If the combination is just for visual purposes and it is guaranteed that it will always be accessed by the DBMS as a single value (emphasis mine here). The problem is that such guarantees are shaky.
Fabian's correction strikes at the heart of the subtlety of the single valued column requirement. If that column's domain is a relation-valued domain (RVD), and a single table thus contained in that column, it would not be a violation of 1NF. Before we rejoice in the ability to now justify the practice of your "senior" dev in creating columns with multiple data elements separated by dashes or pipes or whatever else, I want to first point out that no SQL DBMS actually supports RVDs, thus making operating on the column as a single value difficult. Second, both Date and Pascal point out that while an RVD is not a violation of 1NF, it does introduce additional complexity and asymmetry without (except in a few extreme circumstances) any additional benefit. So while it may be permissible, it may well not be a good idea. Please refer to the references for the details on this.
Evaluating the Design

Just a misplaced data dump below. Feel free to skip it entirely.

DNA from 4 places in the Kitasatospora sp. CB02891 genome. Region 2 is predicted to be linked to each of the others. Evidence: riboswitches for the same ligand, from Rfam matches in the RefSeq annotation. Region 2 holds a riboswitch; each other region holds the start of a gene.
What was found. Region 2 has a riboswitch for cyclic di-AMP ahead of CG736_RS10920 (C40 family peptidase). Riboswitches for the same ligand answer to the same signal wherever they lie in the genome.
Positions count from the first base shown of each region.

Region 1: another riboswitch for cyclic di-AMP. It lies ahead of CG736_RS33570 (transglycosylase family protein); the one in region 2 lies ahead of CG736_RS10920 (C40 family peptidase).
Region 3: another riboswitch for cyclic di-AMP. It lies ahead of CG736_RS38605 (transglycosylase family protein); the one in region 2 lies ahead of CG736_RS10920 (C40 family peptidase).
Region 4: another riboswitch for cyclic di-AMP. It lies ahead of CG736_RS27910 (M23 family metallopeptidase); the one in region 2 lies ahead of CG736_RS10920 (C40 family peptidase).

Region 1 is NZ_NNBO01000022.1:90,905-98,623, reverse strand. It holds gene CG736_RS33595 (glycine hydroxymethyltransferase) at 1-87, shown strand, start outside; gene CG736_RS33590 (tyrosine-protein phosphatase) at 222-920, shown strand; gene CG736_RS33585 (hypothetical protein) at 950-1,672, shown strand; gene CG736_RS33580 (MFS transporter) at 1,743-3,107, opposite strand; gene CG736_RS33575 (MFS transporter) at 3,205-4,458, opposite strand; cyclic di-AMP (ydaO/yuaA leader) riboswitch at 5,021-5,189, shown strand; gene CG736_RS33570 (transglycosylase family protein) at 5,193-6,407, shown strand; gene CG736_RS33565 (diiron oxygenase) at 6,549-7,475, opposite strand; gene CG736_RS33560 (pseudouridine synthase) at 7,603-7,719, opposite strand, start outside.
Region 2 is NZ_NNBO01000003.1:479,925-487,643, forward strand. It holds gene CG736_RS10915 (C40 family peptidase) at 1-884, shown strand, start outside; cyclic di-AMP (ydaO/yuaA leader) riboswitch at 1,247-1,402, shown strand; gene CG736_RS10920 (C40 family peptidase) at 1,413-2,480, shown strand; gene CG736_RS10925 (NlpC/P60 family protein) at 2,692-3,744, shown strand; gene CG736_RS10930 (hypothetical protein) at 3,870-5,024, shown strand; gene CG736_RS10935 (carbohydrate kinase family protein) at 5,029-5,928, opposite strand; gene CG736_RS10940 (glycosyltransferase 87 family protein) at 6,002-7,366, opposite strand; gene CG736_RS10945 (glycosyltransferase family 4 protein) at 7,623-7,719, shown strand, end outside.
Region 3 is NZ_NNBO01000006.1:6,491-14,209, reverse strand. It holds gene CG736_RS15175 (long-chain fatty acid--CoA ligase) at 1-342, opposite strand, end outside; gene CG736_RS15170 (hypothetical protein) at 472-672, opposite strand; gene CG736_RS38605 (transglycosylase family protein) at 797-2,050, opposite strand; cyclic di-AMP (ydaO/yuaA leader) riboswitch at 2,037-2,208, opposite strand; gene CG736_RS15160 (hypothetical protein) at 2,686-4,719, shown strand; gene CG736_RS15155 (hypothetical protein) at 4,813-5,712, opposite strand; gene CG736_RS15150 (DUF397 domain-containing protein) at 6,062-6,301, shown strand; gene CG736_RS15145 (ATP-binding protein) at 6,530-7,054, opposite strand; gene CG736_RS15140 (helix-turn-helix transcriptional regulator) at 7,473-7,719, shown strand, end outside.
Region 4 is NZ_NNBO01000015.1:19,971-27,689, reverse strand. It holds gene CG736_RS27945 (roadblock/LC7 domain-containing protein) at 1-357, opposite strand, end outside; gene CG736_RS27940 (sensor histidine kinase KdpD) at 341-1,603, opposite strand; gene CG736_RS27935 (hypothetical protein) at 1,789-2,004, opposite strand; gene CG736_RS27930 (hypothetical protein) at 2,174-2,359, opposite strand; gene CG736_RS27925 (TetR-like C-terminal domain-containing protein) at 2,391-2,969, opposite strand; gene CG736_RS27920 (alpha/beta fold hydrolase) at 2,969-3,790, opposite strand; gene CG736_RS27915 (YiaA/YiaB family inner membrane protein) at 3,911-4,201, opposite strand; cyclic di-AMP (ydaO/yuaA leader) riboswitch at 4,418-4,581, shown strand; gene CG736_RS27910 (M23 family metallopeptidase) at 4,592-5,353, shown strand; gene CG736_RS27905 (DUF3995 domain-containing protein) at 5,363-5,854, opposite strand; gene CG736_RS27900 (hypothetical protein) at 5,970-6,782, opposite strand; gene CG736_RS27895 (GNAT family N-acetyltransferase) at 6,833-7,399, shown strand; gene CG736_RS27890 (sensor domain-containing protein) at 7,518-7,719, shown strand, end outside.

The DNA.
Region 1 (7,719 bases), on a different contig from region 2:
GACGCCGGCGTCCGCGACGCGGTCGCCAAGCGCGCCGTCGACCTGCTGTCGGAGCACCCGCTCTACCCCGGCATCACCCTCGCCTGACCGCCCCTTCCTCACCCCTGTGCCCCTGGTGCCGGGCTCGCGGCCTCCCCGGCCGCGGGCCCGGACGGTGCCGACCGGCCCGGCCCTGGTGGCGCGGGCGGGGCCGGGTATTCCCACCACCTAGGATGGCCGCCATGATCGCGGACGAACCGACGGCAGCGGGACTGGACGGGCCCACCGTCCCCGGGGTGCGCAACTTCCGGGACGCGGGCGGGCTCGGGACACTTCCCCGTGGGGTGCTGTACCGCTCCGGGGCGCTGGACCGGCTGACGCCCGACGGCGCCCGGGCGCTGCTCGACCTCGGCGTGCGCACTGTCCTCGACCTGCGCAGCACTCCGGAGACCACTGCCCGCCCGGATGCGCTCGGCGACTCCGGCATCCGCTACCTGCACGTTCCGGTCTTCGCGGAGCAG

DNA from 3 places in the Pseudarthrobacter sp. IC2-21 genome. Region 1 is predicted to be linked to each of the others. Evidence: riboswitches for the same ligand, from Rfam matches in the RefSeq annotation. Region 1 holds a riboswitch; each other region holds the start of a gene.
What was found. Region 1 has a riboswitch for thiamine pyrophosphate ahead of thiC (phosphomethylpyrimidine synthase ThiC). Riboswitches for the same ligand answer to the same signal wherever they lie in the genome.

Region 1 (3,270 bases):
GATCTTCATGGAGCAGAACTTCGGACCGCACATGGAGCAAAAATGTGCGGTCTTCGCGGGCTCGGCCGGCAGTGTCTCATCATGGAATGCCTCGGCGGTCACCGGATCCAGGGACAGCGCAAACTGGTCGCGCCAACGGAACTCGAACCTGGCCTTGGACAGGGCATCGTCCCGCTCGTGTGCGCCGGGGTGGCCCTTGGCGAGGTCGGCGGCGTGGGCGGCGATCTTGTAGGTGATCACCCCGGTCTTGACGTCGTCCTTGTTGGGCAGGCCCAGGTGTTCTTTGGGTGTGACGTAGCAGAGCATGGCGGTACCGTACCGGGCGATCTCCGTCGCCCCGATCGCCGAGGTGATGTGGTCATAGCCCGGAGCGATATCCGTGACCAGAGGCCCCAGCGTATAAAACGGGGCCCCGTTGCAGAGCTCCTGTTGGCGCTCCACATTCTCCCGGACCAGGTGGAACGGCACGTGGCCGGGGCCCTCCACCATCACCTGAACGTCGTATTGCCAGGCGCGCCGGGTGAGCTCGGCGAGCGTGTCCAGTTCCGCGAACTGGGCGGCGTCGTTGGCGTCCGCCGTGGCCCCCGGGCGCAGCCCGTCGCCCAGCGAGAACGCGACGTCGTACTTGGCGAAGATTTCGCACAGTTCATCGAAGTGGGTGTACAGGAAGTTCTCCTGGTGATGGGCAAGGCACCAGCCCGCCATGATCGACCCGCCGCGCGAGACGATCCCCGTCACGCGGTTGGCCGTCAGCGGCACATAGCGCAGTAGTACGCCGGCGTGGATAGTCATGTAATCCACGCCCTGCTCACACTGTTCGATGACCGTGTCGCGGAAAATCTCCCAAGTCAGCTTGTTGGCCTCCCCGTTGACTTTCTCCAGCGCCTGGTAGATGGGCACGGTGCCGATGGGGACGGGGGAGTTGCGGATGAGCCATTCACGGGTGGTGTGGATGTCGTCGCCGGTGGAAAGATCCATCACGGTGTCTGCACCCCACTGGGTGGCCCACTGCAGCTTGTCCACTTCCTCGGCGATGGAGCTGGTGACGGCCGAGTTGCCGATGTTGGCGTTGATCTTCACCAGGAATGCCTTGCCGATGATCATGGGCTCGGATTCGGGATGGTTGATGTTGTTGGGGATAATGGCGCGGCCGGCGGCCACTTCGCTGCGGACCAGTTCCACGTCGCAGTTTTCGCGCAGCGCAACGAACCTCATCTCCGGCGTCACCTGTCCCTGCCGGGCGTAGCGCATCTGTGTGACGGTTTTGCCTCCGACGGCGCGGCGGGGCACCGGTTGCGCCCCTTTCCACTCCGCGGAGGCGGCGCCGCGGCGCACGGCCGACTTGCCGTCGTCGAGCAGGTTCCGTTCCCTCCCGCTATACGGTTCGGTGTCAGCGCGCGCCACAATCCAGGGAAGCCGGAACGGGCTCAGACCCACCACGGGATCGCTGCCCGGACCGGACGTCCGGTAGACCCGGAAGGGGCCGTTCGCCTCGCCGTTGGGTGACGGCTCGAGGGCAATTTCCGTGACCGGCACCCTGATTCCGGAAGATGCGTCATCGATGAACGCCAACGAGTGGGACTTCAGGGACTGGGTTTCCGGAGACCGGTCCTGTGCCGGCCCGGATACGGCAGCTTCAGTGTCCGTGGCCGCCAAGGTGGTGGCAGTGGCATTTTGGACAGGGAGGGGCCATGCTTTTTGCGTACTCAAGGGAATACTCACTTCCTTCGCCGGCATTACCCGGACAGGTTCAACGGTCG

With the background on 1NF in place, let's get down to this situation. The column in question, disaster cause, I would submit is not a single value column precisely because you give an example query where individual values within the larger string are accessed. Therefore the table is not normalized. Given this, is it still justified to design the table in a such a way as to make it not an R-Table simply because the normalized design calls for two tables and is thus perceived to be "unnecessarily complicated?" I would say absolutely not for two reasons. First, Einstein said things should be as simple as possible, but no simpler. This un-normalized design is an example of "too simple" as by having a table that is not an R-Table none of the benefits of an R-Table can be gained. The references go into detail on this point, but the main point is that guaranteed logical access to each data element is lost. A more subtle issue is that maintaining the integrity of the disaster cause is much more difficult. If the disaster cause were a child table, ensuring each disaster cause code can only be assigned once per disaster is guaranteed by the key constraint. As a multi-value column in the disaster history table an application could easily accidentally concatenate the same cause code twice. It makes my head hurt even contemplating how to write the procedural trigger that would be necessary to implement this constraint on the multi-value column. Finally, note I have addressed only the logical design. I am sure there are many experts in the physical implementation of various SQL DBMS' who would cringe at the resulting optimization of the queries that will be run, like the one provided, to access this data.